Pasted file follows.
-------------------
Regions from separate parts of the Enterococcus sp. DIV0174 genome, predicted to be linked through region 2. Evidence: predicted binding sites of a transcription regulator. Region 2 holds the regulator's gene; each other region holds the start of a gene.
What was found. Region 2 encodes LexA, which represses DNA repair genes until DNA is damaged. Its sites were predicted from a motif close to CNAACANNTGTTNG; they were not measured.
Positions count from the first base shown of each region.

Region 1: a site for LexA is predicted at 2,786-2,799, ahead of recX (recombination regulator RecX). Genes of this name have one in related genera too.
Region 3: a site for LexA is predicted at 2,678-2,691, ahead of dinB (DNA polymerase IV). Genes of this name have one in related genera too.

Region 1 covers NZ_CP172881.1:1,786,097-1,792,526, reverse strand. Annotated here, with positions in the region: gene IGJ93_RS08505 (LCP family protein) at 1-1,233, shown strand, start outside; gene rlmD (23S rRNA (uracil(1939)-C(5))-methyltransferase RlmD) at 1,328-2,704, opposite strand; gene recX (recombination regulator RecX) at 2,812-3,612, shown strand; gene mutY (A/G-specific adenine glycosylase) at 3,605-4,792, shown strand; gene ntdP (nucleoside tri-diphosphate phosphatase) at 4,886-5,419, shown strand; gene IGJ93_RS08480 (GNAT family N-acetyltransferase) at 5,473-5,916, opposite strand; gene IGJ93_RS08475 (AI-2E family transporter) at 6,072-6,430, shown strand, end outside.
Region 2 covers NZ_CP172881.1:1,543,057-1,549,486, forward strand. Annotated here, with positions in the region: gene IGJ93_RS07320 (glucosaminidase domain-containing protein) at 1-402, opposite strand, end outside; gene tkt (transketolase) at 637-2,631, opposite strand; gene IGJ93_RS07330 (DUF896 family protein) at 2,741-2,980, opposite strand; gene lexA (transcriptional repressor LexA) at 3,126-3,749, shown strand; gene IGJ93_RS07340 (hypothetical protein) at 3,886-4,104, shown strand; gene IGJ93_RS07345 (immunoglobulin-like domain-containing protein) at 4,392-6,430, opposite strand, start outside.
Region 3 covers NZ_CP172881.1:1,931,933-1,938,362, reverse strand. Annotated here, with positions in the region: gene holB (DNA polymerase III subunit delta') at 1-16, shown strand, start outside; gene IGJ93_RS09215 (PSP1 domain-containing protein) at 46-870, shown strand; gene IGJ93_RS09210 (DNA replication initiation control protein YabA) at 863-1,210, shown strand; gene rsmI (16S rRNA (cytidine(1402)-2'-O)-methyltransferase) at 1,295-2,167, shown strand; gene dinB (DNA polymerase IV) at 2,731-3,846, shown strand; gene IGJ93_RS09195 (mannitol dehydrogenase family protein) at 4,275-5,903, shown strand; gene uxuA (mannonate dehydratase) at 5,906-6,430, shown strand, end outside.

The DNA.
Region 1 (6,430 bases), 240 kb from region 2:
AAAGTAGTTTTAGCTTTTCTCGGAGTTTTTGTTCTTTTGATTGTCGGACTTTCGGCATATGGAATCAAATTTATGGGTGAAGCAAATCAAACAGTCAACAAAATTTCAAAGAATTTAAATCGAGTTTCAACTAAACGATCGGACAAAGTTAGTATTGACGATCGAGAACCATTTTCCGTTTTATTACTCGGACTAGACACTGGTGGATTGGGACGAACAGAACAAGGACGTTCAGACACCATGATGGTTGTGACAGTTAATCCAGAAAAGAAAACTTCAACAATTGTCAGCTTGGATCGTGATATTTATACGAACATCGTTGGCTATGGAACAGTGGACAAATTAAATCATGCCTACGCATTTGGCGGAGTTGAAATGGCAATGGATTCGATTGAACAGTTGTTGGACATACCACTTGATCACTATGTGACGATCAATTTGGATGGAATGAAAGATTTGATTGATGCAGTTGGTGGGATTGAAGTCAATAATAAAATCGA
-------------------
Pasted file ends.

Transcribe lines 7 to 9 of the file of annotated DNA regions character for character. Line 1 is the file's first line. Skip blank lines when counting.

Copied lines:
Region 2 covers NZ_CP172881.1:1,543,057-1,549,486, forward strand. Annotated here, with positions in the region: gene IGJ93_RS07320 (glucosaminidase domain-containing protein) at 1-402, opposite strand, end outside; gene tkt (transketolase) at 637-2,631, opposite strand; gene IGJ93_RS07330 (DUF896 family protein) at 2,741-2,980, opposite strand; gene lexA (transcriptional repressor LexA) at 3,126-3,749, shown strand; gene IGJ93_RS07340 (hypothetical protein) at 3,886-4,104, shown strand; gene IGJ93_RS07345 (immunoglobulin-like domain-containing protein) at 4,392-6,430, opposite strand, start outside.
Region 3 covers NZ_CP172881.1:1,931,933-1,938,362, reverse strand. Annotated here, with positions in the region: gene holB (DNA polymerase III subunit delta') at 1-16, shown strand, start outside; gene IGJ93_RS09215 (PSP1 domain-containing protein) at 46-870, shown strand; gene IGJ93_RS09210 (DNA replication initiation control protein YabA) at 863-1,210, shown strand; gene rsmI (16S rRNA (cytidine(1402)-2'-O)-methyltransferase) at 1,295-2,167, shown strand; gene dinB (DNA polymerase IV) at 2,731-3,846, shown strand; gene IGJ93_RS09195 (mannitol dehydrogenase family protein) at 4,275-5,903, shown strand; gene uxuA (mannonate dehydratase) at 5,906-6,430, shown strand, end outside.

The DNA.